plot_potential_extrapolation_performance_tests



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%matplotlib inline

Extrapolator Perfomance Testing

In this example you will be running the potential field extrapolator both with numba enabled and disabled over a number of datasets and tabulating the results into an astropy table.

Note: if you don't have conda numba installed the code should work but the results should not show any speed difference.

You can start by importing the necessary module components.


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# Module imports
from solarbextrapolation.extrapolators import PotentialExtrapolator
from solarbextrapolation.example_data_generator import generate_example_data, dummyDataToMap

You also need the ability to convert astropyunits, use numpy arrays and astropy tables.


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# General imports
from astropy import units as u
from astropy.table import Table
import numpy as np

You are going to create a series of volume grids with a given shape and then attribute arbitrary units to it's axes.


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lis_grid_shapes = [ [ 50, 50, 50 ] ]
xrange = u.Quantity([ -10.0, 10.0 ] * u.arcsec)
yrange = u.Quantity([ -10.0, 10.0 ] * u.arcsec)
zrange = u.Quantity([ 0,     20.0 ] * u.arcsec)

Note that you could easily choose any grid dimensions: e.g. [ [ 100, 100, 200 ] ] or add more then one grid shape in the list: e.g. [ [ 10, 10, 10 ],[ 50, 50, 50 ], [ 100, 100, 100 ] ] to make the test more grid-size agnostic, but this will notably increase runtime.

You will create an example dataset using Gaussian spots, as show in the Generating Example Data example. We use the parameters:


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# Manual Pole Details
arrA0 = [ u.Quantity([ 25, 25 ] * u.percent), 10.0 * u.percent,  0.2 * u.T ]
arrA1 = [ u.Quantity([ 75, 75 ] * u.percent), 10.0 * u.percent, -0.2 * u.T ]
arrA2 = [ u.Quantity([ 25, 75 ] * u.percent), 10.0 * u.percent,  0.1 * u.T ]
arrA3 = [ u.Quantity([ 75, 25 ] * u.percent), 10.0 * u.percent, -0.1 * u.T ]

# Generate the datasets and maps
#lis_maps = []
#lis_extrapolators = []

You will create an astropy table to store the runtimes of the extrapolations.


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# A table for storing the data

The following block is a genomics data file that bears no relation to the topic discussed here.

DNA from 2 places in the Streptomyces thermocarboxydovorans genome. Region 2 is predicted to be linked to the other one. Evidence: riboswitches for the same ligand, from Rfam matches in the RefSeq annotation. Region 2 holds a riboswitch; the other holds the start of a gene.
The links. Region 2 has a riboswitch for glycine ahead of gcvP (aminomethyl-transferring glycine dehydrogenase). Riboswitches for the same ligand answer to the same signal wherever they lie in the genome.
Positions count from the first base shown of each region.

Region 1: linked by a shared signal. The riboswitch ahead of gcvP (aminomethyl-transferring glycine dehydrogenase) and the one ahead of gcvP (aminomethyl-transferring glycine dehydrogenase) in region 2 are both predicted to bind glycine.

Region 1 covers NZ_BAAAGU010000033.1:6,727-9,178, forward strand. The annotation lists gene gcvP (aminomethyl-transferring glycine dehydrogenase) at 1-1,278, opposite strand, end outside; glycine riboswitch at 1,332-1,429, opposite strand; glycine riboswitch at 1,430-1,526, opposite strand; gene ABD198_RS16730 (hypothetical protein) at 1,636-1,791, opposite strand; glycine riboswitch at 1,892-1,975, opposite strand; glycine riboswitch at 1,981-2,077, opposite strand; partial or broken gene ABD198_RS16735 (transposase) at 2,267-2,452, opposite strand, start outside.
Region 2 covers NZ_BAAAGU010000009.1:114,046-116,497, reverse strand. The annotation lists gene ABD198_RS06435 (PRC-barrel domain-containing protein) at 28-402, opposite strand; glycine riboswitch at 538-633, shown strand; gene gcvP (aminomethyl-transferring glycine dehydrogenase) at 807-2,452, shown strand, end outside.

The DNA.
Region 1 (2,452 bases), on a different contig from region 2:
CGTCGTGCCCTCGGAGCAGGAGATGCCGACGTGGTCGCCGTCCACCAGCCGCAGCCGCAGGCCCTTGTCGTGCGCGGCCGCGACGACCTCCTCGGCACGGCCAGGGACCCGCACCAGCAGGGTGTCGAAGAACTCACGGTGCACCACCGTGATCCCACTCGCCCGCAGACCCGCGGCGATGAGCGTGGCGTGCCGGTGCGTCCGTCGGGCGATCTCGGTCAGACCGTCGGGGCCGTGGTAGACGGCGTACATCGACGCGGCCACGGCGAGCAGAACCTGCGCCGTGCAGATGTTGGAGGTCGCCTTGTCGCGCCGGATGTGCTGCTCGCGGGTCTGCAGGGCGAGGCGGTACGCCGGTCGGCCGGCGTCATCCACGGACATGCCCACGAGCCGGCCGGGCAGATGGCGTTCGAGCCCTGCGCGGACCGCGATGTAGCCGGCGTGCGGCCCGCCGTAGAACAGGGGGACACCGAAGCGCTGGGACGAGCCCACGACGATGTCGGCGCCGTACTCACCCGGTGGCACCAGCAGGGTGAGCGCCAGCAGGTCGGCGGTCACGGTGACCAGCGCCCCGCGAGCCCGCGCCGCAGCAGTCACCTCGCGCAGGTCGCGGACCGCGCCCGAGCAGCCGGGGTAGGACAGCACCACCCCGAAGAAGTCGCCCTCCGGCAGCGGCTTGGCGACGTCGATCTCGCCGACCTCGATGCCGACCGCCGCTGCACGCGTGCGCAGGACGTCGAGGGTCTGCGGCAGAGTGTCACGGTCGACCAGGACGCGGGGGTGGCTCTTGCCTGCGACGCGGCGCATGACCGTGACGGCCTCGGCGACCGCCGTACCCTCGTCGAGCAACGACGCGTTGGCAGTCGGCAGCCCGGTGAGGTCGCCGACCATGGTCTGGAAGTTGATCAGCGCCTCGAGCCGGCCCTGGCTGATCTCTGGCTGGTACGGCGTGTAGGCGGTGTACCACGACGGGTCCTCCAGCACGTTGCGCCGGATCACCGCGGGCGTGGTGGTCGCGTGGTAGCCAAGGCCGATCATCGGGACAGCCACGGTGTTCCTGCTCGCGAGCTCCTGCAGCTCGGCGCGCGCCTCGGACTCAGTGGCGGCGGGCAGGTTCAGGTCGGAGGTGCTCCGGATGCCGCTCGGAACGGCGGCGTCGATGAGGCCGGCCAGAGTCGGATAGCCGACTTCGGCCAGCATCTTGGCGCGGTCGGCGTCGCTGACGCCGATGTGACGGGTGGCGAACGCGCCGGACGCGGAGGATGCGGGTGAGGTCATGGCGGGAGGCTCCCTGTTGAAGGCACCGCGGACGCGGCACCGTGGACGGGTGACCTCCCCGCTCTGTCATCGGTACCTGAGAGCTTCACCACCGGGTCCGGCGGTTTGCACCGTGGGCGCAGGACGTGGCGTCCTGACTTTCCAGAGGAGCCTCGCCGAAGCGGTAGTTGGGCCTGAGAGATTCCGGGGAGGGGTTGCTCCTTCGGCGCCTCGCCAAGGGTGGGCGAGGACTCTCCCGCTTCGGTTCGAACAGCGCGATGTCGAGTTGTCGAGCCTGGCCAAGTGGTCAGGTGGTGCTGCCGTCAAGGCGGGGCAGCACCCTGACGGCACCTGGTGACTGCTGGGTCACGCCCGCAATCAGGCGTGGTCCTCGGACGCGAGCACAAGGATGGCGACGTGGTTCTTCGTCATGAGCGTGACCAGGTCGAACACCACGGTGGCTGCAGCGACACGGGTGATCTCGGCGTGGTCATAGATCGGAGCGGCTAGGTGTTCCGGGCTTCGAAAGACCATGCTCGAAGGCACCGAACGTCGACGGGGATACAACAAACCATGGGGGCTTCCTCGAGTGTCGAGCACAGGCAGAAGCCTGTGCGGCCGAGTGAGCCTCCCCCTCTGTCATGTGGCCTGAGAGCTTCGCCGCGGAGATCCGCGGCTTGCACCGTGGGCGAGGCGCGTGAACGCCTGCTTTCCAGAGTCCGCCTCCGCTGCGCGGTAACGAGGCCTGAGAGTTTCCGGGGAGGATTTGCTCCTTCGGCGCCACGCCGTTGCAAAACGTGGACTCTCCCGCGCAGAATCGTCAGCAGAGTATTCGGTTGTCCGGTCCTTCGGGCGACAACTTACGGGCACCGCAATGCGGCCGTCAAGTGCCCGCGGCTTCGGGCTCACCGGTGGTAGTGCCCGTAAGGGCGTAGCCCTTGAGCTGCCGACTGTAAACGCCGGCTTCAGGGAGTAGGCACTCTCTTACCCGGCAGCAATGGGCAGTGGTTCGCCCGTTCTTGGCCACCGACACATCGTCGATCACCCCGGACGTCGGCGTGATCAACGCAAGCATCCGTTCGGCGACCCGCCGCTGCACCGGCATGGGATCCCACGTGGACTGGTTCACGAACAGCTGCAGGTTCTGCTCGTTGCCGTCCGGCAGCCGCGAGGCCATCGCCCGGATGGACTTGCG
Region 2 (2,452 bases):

t = Table(names=('grid size', 'time (min)', 'time (ave)', 'time (std)'), meta={'name': 'times tables'}, dtype=('S24', 'f8', 'f8', 'f8'))
t['time (min)'].unit = u.s
t['time (ave)'].unit = u.s
t['time (std)'].unit = u.s

You will store all the datasets to test with in a list. In this case the datasets will simply be the various generated example boundary data maps for the list of grid sizes, which is simply one example.


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lis_datasets = []
for shape in lis_grid_shapes:
    lis_datasets.append([ str(shape), shape[2], zrange,
                          dummyDataToMap(generate_example_data(shape[0:2], xrange, yrange, arrA0, arrA1, arrA2, arrA3), xrange, yrange) ])

You may wish to run each test more than once, so you can use a parameter to autimate this.


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int_trials = 1 # The times to repeat each extrapolation.

You iterate through the extrapolations on each dataset, adding teh runtime to the table.


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for extrapolation in lis_datasets:
    # Setup the extrapolator and table
    aPotExt = PotentialExtrapolator(extrapolation[3], zshape=extrapolation[1], zrange=extrapolation[2])

    # List to store the trial
    lis_times = []

    # Run the extrapolation without numba for each dataset (map and ranges).
    for i in range(0, int_trials):
        aMap3D = aPotExt.extrapolate(enable_numba=False)
        lis_times.append(aMap3D.meta['extrapolator_duration'])
    t.add_row([extrapolation[0], np.round(np.min(lis_times), 2), np.round(np.average(lis_times), 2), np.round(np.std(lis_times), 2)])

    # List to store the trial
    lis_times = []

    # Run the extrapolation with numba for each dataset (map and ranges).
    for i in range(0, int_trials):
        aMap3D = aPotExt.extrapolate(enable_numba=True)
        lis_times.append(aMap3D.meta['extrapolator_duration'])
    t.add_row(['(numba)'+extrapolation[0], np.round(np.min(lis_times), 2), np.round(np.average(lis_times), 2), np.round(np.std(lis_times), 2)])

You can now see the results in the table.


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print t